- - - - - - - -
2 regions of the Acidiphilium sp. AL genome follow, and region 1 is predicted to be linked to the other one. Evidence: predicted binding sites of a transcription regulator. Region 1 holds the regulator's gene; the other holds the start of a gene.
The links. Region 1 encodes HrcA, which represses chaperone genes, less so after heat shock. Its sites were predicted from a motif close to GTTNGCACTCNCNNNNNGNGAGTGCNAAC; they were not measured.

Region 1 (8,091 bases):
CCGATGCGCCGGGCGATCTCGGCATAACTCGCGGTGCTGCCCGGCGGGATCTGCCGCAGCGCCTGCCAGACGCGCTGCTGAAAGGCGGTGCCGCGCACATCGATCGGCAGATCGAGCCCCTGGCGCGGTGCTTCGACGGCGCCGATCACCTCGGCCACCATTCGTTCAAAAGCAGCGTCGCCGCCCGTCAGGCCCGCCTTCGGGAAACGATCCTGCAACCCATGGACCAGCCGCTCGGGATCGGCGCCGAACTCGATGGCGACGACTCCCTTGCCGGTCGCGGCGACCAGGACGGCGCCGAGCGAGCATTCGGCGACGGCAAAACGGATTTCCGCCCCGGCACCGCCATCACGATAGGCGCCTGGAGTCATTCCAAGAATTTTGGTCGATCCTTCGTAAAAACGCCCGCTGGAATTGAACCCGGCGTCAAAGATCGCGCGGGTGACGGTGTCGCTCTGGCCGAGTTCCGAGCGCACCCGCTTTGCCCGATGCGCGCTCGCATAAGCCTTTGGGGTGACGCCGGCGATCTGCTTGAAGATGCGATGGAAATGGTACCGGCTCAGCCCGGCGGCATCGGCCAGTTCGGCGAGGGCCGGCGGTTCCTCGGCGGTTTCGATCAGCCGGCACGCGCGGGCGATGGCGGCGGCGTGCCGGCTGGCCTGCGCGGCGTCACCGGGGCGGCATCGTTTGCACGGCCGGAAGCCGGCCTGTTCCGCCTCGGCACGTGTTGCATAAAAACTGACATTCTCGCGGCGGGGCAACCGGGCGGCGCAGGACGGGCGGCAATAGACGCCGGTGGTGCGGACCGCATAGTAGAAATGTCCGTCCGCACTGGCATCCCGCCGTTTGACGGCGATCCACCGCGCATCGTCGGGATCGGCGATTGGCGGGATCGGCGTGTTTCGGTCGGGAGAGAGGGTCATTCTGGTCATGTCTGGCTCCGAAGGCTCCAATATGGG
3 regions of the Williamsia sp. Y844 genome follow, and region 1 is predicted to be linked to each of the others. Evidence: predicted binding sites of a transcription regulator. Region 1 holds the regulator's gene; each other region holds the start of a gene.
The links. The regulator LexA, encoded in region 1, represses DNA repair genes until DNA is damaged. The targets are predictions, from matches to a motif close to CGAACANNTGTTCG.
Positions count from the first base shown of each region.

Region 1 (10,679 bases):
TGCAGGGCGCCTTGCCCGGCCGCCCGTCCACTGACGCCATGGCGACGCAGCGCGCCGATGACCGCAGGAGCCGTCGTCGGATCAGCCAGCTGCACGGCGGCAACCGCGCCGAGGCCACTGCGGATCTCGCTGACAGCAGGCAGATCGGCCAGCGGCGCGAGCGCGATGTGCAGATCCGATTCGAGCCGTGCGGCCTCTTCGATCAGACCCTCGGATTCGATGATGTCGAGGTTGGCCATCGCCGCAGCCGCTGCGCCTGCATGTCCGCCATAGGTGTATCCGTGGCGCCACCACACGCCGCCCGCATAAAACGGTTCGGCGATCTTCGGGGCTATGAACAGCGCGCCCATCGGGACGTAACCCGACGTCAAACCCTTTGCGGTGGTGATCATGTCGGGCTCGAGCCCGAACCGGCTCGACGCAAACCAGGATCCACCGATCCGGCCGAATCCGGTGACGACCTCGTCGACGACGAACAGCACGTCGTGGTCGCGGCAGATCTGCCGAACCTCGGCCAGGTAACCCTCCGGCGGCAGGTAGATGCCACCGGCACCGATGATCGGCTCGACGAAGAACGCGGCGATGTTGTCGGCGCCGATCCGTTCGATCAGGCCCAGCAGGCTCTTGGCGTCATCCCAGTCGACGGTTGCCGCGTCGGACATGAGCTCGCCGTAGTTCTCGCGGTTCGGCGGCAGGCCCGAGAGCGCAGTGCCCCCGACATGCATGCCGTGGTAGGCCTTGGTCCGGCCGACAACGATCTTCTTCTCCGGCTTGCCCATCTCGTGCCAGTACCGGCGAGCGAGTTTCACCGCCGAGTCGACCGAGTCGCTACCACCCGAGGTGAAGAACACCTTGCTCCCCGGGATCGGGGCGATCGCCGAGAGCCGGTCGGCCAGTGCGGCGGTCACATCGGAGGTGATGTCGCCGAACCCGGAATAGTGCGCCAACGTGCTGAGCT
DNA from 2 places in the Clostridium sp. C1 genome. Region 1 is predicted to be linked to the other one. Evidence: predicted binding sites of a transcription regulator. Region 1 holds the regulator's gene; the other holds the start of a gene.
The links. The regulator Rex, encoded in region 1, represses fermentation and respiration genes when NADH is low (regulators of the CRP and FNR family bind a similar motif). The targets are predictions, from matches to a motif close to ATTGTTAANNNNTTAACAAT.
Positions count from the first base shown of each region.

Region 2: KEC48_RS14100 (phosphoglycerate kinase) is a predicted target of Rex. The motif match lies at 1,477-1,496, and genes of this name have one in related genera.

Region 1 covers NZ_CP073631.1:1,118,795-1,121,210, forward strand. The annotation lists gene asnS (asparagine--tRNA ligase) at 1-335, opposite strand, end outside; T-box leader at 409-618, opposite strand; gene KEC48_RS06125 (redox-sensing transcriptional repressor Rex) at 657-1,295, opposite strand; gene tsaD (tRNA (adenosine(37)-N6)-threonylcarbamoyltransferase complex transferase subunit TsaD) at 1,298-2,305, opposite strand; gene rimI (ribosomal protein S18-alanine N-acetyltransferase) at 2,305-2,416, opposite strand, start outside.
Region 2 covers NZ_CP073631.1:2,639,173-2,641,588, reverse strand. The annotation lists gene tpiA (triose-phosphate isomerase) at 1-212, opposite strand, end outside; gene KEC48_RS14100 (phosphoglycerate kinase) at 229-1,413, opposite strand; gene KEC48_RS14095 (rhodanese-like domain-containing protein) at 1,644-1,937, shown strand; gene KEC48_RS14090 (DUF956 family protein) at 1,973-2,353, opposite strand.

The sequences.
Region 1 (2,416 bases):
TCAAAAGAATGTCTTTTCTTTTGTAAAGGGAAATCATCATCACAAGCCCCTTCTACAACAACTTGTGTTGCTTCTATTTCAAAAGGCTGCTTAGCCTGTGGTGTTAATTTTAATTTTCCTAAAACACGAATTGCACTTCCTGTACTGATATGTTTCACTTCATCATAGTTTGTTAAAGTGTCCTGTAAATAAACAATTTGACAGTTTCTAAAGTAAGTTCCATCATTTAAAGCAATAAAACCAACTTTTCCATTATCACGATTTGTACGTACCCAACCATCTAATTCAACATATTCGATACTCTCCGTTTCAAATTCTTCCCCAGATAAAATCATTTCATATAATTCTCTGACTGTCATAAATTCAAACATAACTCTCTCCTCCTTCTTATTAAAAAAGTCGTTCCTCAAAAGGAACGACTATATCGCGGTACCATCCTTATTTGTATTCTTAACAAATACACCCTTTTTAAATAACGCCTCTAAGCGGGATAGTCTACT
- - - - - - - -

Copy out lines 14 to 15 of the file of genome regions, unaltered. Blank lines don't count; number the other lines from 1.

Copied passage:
Region 1 covers NZ_CP073631.1:1,118,795-1,121,210, forward strand. The annotation lists gene asnS (asparagine--tRNA ligase) at 1-335, opposite strand, end outside; T-box leader at 409-618, opposite strand; gene KEC48_RS06125 (redox-sensing transcriptional repressor Rex) at 657-1,295, opposite strand; gene tsaD (tRNA (adenosine(37)-N6)-threonylcarbamoyltransferase complex transferase subunit TsaD) at 1,298-2,305, opposite strand; gene rimI (ribosomal protein S18-alanine N-acetyltransferase) at 2,305-2,416, opposite strand, start outside.
Region 2 covers NZ_CP073631.1:2,639,173-2,641,588, reverse strand. The annotation lists gene tpiA (triose-phosphate isomerase) at 1-212, opposite strand, end outside; gene KEC48_RS14100 (phosphoglycerate kinase) at 229-1,413, opposite strand; gene KEC48_RS14095 (rhodanese-like domain-containing protein) at 1,644-1,937, shown strand; gene KEC48_RS14090 (DUF956 family protein) at 1,973-2,353, opposite strand.